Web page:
I've been having a lot of fun pike fishing on the Bristol River Avon over the last couple of months, with multiple hits of jacks on most sessions throughout October and November. Nothing particularly big had put in an appearance though and with the weather making the fishing very tough throughout December and into January I was beginning to worry that the elusive monster that I'd been chasing wouldn't make it's way to my landing net... It's been so bad recently that I've had to resort to carp fishing!
But this week was different: the weather has been cold and clear with little or no rain and the water levels on the flood site have been steadily dropping. All of which was pointing to a potential pike session on the Friday! However my hopes were dashed as on Thursday night, a massive rain storm swept across Bristol... When I checked the river levels on Friday morning, there was a slight height increase but my main fear was water clarity: would the river be a chocolate unfishable soup? Add to the mix an unexpected sore throat and I wasn't feeling too chipper...
Despite all this and the forecast of snow (snow?!) for the morning it was decided that I had to go. It'd been too long and I was desperate!
Stomping through the 1st field it was apparent that last night's downpour had done its work and turned the banksides into a quagmire. The cattle grid swim was a slippery mess of mud and silt and although I managed to get the rods set up and in the water, I wasn't really 'feeling' it. After giving it 30 minutes without a sign I decided to reel in only to find both rods snagged... Whenever the river floods, loads of tree branches and rubbish gets swept downstream adding loads of new snaggs and the trebles had lodged in something. Luckily I got both back without snapping off but the baits were gone. Not the best start...
Rather than dropping into any of the open water spots on my way upstream I decided to head straight to the tree swim that's done me so well in the past (it saved me from a blank on my last session). In terms of slack water, it's probably one of the best spots on the whole stretch and although it gets a bit of a hammering, it's always worth a go - and on this occasion, it really came up with the goods...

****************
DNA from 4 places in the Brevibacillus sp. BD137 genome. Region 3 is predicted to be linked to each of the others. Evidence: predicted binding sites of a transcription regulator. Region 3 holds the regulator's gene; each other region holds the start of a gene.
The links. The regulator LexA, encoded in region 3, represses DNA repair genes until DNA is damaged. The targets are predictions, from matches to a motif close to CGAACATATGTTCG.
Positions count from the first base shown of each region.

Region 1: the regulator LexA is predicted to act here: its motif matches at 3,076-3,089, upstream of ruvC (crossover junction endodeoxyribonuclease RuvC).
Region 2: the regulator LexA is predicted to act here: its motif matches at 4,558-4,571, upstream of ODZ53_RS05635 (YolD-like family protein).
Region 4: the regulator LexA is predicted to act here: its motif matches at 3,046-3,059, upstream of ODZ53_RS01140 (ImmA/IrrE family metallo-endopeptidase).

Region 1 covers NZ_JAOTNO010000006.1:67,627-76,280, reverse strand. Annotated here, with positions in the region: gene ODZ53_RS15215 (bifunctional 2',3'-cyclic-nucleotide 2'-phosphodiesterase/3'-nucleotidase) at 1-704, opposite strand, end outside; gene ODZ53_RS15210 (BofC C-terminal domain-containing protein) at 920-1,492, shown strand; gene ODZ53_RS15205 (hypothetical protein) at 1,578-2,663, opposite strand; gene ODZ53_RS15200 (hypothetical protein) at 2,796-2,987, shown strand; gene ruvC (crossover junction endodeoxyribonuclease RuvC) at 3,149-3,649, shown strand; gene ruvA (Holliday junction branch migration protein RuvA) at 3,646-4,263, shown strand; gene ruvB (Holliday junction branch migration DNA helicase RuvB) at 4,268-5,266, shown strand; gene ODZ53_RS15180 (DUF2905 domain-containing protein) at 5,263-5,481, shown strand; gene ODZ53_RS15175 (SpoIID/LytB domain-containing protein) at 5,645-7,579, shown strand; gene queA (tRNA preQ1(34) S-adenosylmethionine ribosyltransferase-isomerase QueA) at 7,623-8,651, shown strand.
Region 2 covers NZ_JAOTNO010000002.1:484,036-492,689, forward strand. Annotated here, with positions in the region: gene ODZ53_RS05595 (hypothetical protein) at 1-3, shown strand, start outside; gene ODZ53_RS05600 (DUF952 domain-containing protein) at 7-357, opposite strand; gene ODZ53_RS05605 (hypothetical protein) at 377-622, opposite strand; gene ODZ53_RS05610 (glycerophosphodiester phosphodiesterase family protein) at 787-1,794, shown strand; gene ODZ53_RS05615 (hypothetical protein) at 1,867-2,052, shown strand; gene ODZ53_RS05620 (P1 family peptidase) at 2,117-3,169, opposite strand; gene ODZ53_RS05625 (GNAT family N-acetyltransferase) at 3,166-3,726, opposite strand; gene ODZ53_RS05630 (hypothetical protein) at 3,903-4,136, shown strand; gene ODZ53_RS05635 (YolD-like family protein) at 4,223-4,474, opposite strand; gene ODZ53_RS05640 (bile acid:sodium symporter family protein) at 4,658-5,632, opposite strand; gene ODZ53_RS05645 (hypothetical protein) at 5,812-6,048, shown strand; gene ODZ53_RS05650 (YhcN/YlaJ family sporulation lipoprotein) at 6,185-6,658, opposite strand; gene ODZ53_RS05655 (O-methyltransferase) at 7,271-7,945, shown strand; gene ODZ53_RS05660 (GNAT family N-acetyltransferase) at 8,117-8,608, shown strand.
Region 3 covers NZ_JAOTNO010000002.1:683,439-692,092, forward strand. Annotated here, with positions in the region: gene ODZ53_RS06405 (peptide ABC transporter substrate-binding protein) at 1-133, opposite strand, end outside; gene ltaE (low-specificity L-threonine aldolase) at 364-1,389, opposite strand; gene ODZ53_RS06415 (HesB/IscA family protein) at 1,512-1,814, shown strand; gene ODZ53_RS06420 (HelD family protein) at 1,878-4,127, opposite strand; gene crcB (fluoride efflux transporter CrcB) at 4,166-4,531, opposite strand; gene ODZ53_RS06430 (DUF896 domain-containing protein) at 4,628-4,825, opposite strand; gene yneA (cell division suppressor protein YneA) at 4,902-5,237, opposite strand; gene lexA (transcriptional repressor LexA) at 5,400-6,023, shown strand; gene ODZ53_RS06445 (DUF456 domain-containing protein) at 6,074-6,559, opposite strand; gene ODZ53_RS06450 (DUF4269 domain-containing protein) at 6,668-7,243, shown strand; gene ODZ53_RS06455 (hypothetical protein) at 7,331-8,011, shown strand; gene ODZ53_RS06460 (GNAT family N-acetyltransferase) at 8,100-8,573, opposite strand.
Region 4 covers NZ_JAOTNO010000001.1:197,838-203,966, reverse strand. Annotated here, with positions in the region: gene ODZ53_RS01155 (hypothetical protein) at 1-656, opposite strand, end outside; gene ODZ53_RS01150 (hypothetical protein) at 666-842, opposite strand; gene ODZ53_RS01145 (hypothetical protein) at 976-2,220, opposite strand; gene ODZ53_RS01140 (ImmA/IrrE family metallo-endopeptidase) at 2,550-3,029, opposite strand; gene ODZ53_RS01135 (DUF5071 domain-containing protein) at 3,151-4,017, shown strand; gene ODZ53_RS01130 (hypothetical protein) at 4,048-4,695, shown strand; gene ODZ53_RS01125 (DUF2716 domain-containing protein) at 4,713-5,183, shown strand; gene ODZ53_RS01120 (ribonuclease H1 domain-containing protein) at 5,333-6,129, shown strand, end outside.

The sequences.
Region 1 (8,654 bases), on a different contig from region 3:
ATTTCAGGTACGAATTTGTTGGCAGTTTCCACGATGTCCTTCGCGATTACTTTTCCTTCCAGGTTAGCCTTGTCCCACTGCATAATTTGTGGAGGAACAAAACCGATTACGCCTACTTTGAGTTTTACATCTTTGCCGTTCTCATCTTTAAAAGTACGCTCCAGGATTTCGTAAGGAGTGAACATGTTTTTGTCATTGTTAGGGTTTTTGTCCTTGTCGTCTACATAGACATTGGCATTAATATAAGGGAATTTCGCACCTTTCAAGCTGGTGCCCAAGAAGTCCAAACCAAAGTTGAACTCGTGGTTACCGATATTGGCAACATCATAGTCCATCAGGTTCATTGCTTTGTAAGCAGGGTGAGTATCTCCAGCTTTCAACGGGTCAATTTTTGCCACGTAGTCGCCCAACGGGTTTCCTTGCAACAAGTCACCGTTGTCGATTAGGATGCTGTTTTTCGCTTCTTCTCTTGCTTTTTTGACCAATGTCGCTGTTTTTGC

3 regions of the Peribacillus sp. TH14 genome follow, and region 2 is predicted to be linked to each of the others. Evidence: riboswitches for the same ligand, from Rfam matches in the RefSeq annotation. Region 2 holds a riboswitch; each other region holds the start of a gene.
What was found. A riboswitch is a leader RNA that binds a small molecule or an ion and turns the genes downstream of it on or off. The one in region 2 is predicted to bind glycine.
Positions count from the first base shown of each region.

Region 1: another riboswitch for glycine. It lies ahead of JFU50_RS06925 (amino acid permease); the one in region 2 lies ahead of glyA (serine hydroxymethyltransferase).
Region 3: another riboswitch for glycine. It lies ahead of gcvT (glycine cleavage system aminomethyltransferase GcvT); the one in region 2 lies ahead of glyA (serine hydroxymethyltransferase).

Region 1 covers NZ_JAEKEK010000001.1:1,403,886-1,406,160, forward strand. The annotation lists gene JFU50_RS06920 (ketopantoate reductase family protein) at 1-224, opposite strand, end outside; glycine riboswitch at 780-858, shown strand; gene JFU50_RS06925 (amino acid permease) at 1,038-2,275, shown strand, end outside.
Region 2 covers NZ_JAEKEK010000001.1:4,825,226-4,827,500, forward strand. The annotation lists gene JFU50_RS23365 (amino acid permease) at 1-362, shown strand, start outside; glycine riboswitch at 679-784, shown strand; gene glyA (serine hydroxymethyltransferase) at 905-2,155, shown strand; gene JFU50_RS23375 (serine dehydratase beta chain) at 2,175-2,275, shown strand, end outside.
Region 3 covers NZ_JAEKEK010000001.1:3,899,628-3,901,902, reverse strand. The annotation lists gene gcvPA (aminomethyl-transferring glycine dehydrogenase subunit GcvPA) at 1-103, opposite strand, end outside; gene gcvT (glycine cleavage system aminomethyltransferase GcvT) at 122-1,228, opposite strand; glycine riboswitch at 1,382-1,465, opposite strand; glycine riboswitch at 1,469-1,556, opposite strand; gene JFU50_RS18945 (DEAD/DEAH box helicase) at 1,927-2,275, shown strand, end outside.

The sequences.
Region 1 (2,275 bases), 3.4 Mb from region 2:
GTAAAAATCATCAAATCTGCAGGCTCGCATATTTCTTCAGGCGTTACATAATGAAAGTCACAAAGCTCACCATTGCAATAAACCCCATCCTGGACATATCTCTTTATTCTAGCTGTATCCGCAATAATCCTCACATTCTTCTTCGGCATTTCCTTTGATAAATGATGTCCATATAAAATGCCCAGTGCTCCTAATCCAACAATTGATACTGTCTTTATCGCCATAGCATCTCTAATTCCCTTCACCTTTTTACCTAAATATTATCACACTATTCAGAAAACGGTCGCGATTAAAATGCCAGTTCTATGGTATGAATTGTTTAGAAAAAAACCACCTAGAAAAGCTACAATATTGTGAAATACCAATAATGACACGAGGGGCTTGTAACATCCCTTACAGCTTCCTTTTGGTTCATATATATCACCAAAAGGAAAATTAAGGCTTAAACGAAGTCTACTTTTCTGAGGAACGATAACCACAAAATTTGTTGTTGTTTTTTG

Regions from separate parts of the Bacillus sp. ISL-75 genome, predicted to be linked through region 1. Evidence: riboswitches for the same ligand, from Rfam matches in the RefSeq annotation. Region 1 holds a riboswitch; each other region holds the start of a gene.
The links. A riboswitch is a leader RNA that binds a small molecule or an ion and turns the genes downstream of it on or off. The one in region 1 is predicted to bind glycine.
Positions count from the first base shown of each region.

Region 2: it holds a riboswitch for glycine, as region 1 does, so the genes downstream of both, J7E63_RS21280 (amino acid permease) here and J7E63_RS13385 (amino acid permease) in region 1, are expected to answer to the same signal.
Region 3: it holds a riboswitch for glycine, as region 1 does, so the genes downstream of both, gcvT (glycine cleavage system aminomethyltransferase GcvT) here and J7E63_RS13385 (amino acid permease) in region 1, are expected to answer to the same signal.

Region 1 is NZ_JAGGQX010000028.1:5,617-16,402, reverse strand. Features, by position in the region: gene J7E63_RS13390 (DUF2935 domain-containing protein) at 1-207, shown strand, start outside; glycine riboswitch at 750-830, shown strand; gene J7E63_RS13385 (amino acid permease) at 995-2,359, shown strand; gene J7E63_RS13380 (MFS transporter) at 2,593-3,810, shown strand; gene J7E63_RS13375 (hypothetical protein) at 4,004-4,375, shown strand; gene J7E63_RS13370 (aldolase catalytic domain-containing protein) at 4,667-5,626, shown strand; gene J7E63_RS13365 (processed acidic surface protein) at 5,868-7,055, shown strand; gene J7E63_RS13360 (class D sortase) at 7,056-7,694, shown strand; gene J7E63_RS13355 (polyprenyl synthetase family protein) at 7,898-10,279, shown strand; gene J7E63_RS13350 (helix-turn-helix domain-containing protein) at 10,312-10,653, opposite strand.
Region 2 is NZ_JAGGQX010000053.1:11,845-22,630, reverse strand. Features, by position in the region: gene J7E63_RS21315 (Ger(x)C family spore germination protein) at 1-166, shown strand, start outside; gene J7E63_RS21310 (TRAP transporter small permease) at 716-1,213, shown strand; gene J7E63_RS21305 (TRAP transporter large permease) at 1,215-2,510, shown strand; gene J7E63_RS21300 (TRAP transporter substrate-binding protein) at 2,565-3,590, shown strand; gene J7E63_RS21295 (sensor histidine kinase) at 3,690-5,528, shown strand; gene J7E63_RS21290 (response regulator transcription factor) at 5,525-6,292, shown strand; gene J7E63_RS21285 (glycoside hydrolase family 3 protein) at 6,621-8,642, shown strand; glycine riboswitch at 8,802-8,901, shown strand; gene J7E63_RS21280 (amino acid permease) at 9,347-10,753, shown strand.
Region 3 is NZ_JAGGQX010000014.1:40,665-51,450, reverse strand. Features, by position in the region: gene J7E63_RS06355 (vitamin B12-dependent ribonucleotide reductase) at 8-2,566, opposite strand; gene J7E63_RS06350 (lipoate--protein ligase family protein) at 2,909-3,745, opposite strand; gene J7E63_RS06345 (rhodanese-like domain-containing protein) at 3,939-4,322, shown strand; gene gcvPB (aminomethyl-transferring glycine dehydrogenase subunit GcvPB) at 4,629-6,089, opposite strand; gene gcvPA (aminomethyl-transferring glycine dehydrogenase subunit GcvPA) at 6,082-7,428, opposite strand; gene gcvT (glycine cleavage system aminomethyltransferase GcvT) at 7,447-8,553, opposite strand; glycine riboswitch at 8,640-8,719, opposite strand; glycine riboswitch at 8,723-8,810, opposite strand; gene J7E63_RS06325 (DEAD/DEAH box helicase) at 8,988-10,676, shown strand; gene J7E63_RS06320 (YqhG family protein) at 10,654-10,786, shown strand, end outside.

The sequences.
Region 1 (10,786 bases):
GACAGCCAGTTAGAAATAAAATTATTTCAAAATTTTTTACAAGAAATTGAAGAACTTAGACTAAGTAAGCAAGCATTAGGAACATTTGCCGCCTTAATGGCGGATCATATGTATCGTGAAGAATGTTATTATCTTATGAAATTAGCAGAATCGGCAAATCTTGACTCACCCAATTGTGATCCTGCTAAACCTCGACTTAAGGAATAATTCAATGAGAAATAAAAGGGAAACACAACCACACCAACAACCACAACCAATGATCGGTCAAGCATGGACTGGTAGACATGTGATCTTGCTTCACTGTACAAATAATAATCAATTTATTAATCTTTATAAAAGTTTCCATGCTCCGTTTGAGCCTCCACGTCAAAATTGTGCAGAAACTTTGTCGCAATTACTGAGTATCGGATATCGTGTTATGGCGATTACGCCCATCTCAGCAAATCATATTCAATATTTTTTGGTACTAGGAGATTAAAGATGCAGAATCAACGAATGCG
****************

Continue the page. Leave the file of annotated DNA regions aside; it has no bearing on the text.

Dumping the gear well back from the waters edge, I re-baited my rod with a whole sardine and crept forward to cast towards the snaggy tree. The bait hit the water and I knelt down to put the rod on the rest and tighten up the slack. At which point the braid jumped in my hand... And again. And then started to pull line from the baitrunner. Surely I must've snagged on some debris moving downstream? Just in case, I tightened down and struck at which point all hell broke loose!
Fish on! The fight this thing gave was incredible and it was a real struggle to keep it under control and away from the snags. Most of the fights I've had from river pike have been quite short but this one really went for it, stripping braid from the reel on some massive lunges. It was quite a struggle on the steep bankside to get it into the net but eventually an amazingly looking pike slipped over the net cord.
What a beast! I couldn't quite believe it, the whole thing from casting to landing the fish was a blur and with the bait being in the water for around 10 seconds before it made off with it, this has to be the quickest bite from a pike I've ever experienced! Weighing in at 19lb this was the 3rd biggest fish I've had from the Bristol River Avon and the fish of the season for me - I was completely made up. The head on it was huge and it was quite a struggle to haul it up for the camera but as you can see from the look on my face, I was made up and incredibly glad that I'd decided to make the trip to the river today.